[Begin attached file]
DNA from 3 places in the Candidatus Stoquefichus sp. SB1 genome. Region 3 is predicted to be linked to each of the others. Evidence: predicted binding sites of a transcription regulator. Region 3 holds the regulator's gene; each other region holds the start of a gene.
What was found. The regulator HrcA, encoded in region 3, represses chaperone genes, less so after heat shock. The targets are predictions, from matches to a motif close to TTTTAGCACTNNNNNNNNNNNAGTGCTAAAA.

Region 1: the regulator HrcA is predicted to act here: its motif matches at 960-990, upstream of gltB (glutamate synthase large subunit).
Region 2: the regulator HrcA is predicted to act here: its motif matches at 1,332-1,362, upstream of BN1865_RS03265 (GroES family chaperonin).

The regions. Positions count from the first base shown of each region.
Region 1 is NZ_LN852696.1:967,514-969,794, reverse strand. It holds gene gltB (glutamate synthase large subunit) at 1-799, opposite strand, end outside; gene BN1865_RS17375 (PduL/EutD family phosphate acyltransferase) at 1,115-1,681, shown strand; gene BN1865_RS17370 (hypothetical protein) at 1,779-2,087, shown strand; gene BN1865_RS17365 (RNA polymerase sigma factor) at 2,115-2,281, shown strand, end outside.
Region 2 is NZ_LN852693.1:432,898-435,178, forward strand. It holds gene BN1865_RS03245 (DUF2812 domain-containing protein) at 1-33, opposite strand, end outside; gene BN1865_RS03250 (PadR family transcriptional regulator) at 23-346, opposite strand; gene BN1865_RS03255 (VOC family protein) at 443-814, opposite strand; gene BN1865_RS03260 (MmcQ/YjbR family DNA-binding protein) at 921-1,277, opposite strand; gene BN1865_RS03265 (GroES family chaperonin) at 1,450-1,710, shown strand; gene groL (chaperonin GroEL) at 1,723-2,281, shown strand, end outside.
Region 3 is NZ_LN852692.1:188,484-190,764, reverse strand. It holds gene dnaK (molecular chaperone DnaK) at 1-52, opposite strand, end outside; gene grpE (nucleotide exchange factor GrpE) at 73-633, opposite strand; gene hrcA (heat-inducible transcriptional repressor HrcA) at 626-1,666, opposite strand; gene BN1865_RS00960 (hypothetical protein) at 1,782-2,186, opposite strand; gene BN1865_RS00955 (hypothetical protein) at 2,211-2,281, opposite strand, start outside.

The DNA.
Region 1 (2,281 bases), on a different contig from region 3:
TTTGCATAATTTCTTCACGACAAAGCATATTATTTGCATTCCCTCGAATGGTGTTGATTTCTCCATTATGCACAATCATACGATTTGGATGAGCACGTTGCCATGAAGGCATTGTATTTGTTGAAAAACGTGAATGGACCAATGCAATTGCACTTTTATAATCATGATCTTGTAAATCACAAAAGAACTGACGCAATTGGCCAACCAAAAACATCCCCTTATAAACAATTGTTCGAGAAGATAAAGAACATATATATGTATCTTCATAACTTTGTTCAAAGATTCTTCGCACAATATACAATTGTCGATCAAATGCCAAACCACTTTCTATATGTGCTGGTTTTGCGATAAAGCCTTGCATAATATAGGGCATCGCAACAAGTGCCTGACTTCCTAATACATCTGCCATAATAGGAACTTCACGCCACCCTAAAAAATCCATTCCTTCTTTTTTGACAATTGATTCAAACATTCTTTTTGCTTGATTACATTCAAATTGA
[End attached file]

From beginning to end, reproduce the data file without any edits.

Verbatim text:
DNA from 3 places in the Candidatus Stoquefichus sp. SB1 genome. Region 3 is predicted to be linked to each of the others. Evidence: predicted binding sites of a transcription regulator. Region 3 holds the regulator's gene; each other region holds the start of a gene.
What was found. The regulator HrcA, encoded in region 3, represses chaperone genes, less so after heat shock. The targets are predictions, from matches to a motif close to TTTTAGCACTNNNNNNNNNNNAGTGCTAAAA.

Region 1: the regulator HrcA is predicted to act here: its motif matches at 960-990, upstream of gltB (glutamate synthase large subunit).
Region 2: the regulator HrcA is predicted to act here: its motif matches at 1,332-1,362, upstream of BN1865_RS03265 (GroES family chaperonin).

The regions. Positions count from the first base shown of each region.
Region 1 is NZ_LN852696.1:967,514-969,794, reverse strand. It holds gene gltB (glutamate synthase large subunit) at 1-799, opposite strand, end outside; gene BN1865_RS17375 (PduL/EutD family phosphate acyltransferase) at 1,115-1,681, shown strand; gene BN1865_RS17370 (hypothetical protein) at 1,779-2,087, shown strand; gene BN1865_RS17365 (RNA polymerase sigma factor) at 2,115-2,281, shown strand, end outside.
Region 2 is NZ_LN852693.1:432,898-435,178, forward strand. It holds gene BN1865_RS03245 (DUF2812 domain-containing protein) at 1-33, opposite strand, end outside; gene BN1865_RS03250 (PadR family transcriptional regulator) at 23-346, opposite strand; gene BN1865_RS03255 (VOC family protein) at 443-814, opposite strand; gene BN1865_RS03260 (MmcQ/YjbR family DNA-binding protein) at 921-1,277, opposite strand; gene BN1865_RS03265 (GroES family chaperonin) at 1,450-1,710, shown strand; gene groL (chaperonin GroEL) at 1,723-2,281, shown strand, end outside.
Region 3 is NZ_LN852692.1:188,484-190,764, reverse strand. It holds gene dnaK (molecular chaperone DnaK) at 1-52, opposite strand, end outside; gene grpE (nucleotide exchange factor GrpE) at 73-633, opposite strand; gene hrcA (heat-inducible transcriptional repressor HrcA) at 626-1,666, opposite strand; gene BN1865_RS00960 (hypothetical protein) at 1,782-2,186, opposite strand; gene BN1865_RS00955 (hypothetical protein) at 2,211-2,281, opposite strand, start outside.

The DNA.
Region 1 (2,281 bases), on a different contig from region 3:
TTTGCATAATTTCTTCACGACAAAGCATATTATTTGCATTCCCTCGAATGGTGTTGATTTCTCCATTATGCACAATCATACGATTTGGATGAGCACGTTGCCATGAAGGCATTGTATTTGTTGAAAAACGTGAATGGACCAATGCAATTGCACTTTTATAATCATGATCTTGTAAATCACAAAAGAACTGACGCAATTGGCCAACCAAAAACATCCCCTTATAAACAATTGTTCGAGAAGATAAAGAACATATATATGTATCTTCATAACTTTGTTCAAAGATTCTTCGCACAATATACAATTGTCGATCAAATGCCAAACCACTTTCTATATGTGCTGGTTTTGCGATAAAGCCTTGCATAATATAGGGCATCGCAACAAGTGCCTGACTTCCTAATACATCTGCCATAATAGGAACTTCACGCCACCCTAAAAAATCCATTCCTTCTTTTTTGACAATTGATTCAAACATTCTTTTTGCTTGATTACATTCAAATTGA